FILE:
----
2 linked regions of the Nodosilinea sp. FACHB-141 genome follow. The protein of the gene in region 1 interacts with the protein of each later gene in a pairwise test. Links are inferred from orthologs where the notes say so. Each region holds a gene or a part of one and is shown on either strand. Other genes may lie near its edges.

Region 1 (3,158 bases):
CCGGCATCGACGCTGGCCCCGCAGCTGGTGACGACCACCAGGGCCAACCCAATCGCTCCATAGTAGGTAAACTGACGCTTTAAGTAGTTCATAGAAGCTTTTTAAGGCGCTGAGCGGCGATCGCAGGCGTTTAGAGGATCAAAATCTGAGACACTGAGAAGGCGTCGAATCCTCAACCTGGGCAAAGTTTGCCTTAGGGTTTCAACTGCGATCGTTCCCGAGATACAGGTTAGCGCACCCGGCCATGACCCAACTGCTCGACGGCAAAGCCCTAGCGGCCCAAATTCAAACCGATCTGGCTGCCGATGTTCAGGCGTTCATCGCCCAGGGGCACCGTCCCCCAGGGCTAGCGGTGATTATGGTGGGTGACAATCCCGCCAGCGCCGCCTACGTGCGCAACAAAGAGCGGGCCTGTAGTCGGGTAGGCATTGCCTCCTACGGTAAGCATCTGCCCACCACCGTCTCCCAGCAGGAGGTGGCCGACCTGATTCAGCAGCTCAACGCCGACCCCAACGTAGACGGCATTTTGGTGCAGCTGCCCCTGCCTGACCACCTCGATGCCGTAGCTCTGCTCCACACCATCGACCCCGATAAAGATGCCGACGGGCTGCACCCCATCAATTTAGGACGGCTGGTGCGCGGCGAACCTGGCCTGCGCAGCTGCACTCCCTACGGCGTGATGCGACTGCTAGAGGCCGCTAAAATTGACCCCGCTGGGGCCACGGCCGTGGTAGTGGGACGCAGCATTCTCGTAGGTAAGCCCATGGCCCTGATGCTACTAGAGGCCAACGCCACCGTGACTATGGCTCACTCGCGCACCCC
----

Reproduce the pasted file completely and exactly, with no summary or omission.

2 linked regions of the Nodosilinea sp. FACHB-141 genome follow. The protein of the gene in region 1 interacts with the protein of each later gene in a pairwise test. Links are inferred from orthologs where the notes say so. Each region holds a gene or a part of one and is shown on either strand. Other genes may lie near its edges.

Region 1 (3,158 bases):
CCGGCATCGACGCTGGCCCCGCAGCTGGTGACGACCACCAGGGCCAACCCAATCGCTCCATAGTAGGTAAACTGACGCTTTAAGTAGTTCATAGAAGCTTTTTAAGGCGCTGAGCGGCGATCGCAGGCGTTTAGAGGATCAAAATCTGAGACACTGAGAAGGCGTCGAATCCTCAACCTGGGCAAAGTTTGCCTTAGGGTTTCAACTGCGATCGTTCCCGAGATACAGGTTAGCGCACCCGGCCATGACCCAACTGCTCGACGGCAAAGCCCTAGCGGCCCAAATTCAAACCGATCTGGCTGCCGATGTTCAGGCGTTCATCGCCCAGGGGCACCGTCCCCCAGGGCTAGCGGTGATTATGGTGGGTGACAATCCCGCCAGCGCCGCCTACGTGCGCAACAAAGAGCGGGCCTGTAGTCGGGTAGGCATTGCCTCCTACGGTAAGCATCTGCCCACCACCGTCTCCCAGCAGGAGGTGGCCGACCTGATTCAGCAGCTCAACGCCGACCCCAACGTAGACGGCATTTTGGTGCAGCTGCCCCTGCCTGACCACCTCGATGCCGTAGCTCTGCTCCACACCATCGACCCCGATAAAGATGCCGACGGGCTGCACCCCATCAATTTAGGACGGCTGGTGCGCGGCGAACCTGGCCTGCGCAGCTGCACTCCCTACGGCGTGATGCGACTGCTAGAGGCCGCTAAAATTGACCCCGCTGGGGCCACGGCCGTGGTAGTGGGACGCAGCATTCTCGTAGGTAAGCCCATGGCCCTGATGCTACTAGAGGCCAACGCCACCGTGACTATGGCTCACTCGCGCACCCC